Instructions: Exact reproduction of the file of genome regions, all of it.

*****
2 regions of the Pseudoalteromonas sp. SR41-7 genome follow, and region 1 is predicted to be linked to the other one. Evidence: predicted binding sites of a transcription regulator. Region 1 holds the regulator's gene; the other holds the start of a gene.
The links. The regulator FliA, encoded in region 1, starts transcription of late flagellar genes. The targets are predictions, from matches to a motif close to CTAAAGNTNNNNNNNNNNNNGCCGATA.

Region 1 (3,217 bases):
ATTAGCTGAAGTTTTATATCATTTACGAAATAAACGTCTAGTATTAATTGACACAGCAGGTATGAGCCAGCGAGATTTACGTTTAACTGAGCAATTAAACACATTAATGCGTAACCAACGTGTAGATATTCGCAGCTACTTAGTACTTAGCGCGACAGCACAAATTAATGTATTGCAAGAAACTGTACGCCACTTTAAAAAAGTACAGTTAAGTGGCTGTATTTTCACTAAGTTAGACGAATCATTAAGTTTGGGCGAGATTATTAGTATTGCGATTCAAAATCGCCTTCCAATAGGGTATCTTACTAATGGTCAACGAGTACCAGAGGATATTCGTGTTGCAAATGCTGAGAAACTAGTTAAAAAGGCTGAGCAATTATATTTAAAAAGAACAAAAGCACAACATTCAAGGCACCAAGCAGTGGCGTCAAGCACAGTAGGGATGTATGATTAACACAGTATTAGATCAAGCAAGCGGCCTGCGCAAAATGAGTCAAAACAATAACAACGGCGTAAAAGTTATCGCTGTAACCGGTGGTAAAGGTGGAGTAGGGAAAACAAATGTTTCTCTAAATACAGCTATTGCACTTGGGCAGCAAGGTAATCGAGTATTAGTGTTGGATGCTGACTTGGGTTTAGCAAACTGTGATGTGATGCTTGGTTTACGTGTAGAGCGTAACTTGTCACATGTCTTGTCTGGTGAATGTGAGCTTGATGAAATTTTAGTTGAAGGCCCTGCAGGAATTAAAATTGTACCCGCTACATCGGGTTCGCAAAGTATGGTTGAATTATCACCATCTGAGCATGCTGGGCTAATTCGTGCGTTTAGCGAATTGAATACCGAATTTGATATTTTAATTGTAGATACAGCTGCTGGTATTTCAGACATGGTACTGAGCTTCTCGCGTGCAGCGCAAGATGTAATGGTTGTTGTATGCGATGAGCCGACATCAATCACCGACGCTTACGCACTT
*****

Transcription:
2 regions of the Pseudoalteromonas sp. SR41-7 genome follow, and region 1 is predicted to be linked to the other one. Evidence: predicted binding sites of a transcription regulator. Region 1 holds the regulator's gene; the other holds the start of a gene.
The links. The regulator FliA, encoded in region 1, starts transcription of late flagellar genes. The targets are predictions, from matches to a motif close to CTAAAGNTNNNNNNNNNNNNGCCGATA.

Region 1 (3,217 bases):
ATTAGCTGAAGTTTTATATCATTTACGAAATAAACGTCTAGTATTAATTGACACAGCAGGTATGAGCCAGCGAGATTTACGTTTAACTGAGCAATTAAACACATTAATGCGTAACCAACGTGTAGATATTCGCAGCTACTTAGTACTTAGCGCGACAGCACAAATTAATGTATTGCAAGAAACTGTACGCCACTTTAAAAAAGTACAGTTAAGTGGCTGTATTTTCACTAAGTTAGACGAATCATTAAGTTTGGGCGAGATTATTAGTATTGCGATTCAAAATCGCCTTCCAATAGGGTATCTTACTAATGGTCAACGAGTACCAGAGGATATTCGTGTTGCAAATGCTGAGAAACTAGTTAAAAAGGCTGAGCAATTATATTTAAAAAGAACAAAAGCACAACATTCAAGGCACCAAGCAGTGGCGTCAAGCACAGTAGGGATGTATGATTAACACAGTATTAGATCAAGCAAGCGGCCTGCGCAAAATGAGTCAAAACAATAACAACGGCGTAAAAGTTATCGCTGTAACCGGTGGTAAAGGTGGAGTAGGGAAAACAAATGTTTCTCTAAATACAGCTATTGCACTTGGGCAGCAAGGTAATCGAGTATTAGTGTTGGATGCTGACTTGGGTTTAGCAAACTGTGATGTGATGCTTGGTTTACGTGTAGAGCGTAACTTGTCACATGTCTTGTCTGGTGAATGTGAGCTTGATGAAATTTTAGTTGAAGGCCCTGCAGGAATTAAAATTGTACCCGCTACATCGGGTTCGCAAAGTATGGTTGAATTATCACCATCTGAGCATGCTGGGCTAATTCGTGCGTTTAGCGAATTGAATACCGAATTTGATATTTTAATTGTAGATACAGCTGCTGGTATTTCAGACATGGTACTGAGCTTCTCGCGTGCAGCGCAAGATGTAATGGTTGTTGTATGCGATGAGCCGACATCAATCACCGACGCTTACGCACTT